Subfamily Culicinae, tribe Sabethini. Limatus includes only nine species. Genus abbreviation – Li.
The adults of Limatus are unique in having a single unguis (claw) on the hindleg, and differ from all other mosquitoes of Sabethini in having scales on the prespiracular area instead of setae. They generally resemble Sabethes in overall ornamentation, but the scutum is distinctive in bearing a striking pattern of gold, blue and violet scales. The short and broad caudolateral slits of the occipital foramen and the absence of an apical tooth on the maxilla distinguishes the larvae of Limatus from those of Sabethes and the majority of species currently currently classified in Wyeomyia. Seta 1-C are inserted close together, but the larvae are otherwise very similar to those of Wyeomyia. See Sabethini.
Whereas Limatus was embedded within Wyeomyia in the morphological phylogeny of Judd (1996), it was recovered as a monophyletic lineage outside of Wyeomyia in the separate morphological and allozyme phylogenies of Motta et al. (2007). Limatus was recovered in a sister relationship with Sabethes in the cladistic analyses of morphological data conducted by Harbach & Kitching (1998) and Harbach & Peyton (2000), but was paired with genus Malaya when Harbach et al. (2007) included Kimia in the data set of the latter authors. The phylogenetic relationships of the species of Limatus have not been investigated.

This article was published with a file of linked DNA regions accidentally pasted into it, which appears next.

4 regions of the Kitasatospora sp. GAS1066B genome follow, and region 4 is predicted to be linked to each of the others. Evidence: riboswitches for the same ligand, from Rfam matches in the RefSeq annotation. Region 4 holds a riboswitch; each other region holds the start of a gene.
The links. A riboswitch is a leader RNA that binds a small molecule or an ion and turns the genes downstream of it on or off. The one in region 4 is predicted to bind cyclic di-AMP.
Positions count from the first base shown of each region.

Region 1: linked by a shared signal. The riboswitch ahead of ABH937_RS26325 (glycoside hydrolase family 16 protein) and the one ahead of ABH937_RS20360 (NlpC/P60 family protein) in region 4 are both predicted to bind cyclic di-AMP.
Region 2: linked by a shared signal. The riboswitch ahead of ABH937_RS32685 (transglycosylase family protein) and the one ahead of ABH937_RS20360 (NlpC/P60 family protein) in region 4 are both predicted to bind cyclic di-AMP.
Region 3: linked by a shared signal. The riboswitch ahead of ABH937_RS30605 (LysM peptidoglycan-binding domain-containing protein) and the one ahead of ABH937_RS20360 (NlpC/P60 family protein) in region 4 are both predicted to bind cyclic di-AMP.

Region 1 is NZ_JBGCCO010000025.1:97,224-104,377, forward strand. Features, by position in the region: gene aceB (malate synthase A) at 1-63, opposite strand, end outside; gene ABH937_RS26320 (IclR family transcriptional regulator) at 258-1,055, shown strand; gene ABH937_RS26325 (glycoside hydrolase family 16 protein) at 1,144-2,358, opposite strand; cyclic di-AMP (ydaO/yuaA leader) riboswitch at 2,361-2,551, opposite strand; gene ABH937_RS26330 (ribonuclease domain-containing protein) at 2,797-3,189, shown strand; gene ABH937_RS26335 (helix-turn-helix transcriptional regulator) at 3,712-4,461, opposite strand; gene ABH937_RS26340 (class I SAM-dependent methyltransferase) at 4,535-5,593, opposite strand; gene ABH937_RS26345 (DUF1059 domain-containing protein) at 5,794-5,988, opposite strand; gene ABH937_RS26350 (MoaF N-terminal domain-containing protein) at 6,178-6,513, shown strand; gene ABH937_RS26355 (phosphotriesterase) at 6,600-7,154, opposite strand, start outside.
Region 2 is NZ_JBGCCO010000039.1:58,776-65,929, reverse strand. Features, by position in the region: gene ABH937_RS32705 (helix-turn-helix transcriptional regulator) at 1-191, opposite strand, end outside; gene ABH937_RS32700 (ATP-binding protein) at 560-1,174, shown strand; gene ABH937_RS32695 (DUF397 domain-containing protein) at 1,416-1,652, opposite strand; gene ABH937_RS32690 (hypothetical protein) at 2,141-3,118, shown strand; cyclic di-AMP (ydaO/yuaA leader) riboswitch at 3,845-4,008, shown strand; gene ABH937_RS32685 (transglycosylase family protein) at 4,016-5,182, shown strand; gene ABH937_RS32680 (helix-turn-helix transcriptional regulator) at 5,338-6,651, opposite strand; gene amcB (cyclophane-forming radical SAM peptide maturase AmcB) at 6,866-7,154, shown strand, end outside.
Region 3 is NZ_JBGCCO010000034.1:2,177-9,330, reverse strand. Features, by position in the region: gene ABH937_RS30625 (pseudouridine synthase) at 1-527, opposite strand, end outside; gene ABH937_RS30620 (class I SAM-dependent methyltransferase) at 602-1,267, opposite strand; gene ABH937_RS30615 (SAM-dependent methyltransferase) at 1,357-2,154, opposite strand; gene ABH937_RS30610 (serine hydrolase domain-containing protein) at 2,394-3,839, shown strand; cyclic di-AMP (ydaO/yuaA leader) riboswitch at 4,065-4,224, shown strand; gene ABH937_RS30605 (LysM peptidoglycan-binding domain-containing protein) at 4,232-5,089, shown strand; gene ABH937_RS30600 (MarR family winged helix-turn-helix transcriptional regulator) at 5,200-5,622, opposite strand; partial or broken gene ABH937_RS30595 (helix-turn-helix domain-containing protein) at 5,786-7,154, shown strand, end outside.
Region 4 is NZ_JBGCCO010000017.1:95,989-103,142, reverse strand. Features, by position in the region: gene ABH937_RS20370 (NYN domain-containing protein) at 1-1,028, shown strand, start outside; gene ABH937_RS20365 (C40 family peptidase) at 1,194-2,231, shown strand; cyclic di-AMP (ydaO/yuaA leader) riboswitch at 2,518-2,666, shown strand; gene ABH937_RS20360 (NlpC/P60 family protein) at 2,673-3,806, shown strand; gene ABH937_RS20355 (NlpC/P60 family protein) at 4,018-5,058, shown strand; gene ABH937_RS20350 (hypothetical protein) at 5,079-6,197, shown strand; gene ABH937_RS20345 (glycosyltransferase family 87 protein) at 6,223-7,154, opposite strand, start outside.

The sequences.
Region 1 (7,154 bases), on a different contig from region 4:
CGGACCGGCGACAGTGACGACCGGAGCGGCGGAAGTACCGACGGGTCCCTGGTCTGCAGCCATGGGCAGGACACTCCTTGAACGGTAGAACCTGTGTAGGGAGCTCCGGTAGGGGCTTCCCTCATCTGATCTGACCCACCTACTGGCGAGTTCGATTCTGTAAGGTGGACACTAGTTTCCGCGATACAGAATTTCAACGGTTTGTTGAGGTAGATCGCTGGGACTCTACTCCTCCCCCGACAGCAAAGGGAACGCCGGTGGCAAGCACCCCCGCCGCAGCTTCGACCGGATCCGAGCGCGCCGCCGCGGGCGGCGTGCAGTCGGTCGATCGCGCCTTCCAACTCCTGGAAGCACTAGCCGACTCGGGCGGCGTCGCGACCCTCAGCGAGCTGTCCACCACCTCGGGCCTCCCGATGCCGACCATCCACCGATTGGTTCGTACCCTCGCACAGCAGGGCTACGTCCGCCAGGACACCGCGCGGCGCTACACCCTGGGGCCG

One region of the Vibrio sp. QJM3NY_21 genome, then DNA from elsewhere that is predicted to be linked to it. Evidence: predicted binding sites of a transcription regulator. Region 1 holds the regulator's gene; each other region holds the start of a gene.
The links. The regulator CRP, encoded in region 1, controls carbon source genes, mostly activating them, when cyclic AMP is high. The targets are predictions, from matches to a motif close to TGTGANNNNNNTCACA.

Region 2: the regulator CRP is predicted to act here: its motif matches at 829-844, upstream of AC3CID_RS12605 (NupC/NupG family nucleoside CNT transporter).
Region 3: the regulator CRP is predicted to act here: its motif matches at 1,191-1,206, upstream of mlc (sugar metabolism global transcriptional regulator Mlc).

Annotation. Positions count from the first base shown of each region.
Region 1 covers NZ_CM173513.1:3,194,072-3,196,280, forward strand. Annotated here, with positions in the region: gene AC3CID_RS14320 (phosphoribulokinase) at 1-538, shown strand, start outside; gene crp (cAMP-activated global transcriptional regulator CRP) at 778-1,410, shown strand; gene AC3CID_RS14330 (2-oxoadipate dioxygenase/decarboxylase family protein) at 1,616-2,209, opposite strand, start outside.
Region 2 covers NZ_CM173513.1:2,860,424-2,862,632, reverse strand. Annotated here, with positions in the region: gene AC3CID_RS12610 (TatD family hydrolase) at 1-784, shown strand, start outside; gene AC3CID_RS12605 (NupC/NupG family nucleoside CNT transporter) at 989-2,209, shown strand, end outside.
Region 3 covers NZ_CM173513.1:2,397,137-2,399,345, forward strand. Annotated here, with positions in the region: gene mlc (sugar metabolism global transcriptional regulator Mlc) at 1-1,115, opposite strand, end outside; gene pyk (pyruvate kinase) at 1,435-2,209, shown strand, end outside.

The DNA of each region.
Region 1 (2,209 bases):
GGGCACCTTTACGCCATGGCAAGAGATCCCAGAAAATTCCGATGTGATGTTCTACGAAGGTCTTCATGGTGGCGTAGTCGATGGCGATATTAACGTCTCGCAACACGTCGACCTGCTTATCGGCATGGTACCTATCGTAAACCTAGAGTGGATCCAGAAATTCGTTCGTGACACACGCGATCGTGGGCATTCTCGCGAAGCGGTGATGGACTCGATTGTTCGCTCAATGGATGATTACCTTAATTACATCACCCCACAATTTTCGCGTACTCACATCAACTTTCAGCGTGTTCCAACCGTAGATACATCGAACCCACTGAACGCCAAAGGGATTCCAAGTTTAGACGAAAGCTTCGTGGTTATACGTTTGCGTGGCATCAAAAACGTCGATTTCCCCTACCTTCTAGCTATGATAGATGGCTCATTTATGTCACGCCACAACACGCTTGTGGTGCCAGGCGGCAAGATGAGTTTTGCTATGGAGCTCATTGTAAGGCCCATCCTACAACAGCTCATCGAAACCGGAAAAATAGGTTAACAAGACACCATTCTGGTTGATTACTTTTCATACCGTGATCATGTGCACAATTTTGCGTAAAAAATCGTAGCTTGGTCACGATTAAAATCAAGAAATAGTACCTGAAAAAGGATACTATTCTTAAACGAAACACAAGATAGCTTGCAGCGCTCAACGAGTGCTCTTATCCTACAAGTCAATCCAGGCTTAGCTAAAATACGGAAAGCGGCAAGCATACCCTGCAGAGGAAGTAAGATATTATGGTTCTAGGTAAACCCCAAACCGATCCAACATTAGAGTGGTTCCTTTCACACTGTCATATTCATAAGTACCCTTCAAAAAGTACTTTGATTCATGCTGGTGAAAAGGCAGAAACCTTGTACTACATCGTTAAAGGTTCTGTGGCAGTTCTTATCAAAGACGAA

Limatus are forest mosquitoes. Larvae have been found in cavities such as bamboo, tree holes, coconut husks, cacao pods, fallen leaves and spathes, snail shells, rock holes along streams and a variety of small artificial containers. Adults have been captured during landing-biting collections made at ground level and on towers in forest.
Wyeomyia virus has been isolated from a pool of Limatus in Trinidad, and Venezuelan equine encephalitis virus has been isolated from Li. flavisetosus, but species of the genus are unlikely to be of medical or economic importance to humans.
Species of Limatus occur in Central America, eastern South America and the West Indies.
Lane, 1953 (Neotropical Region, genus and species descriptions, keys, distributions); Forattini, 1965 (description, bionomics, distributions); Cova-Garcia et al., 1966 (Venezuela, description, keys); Belkin et al., 1970 (Jamaica, Li. hoffmani, description, bionomics, distribution); Harbach & Peyton, 1993 (comparative morphology of larval maxillae).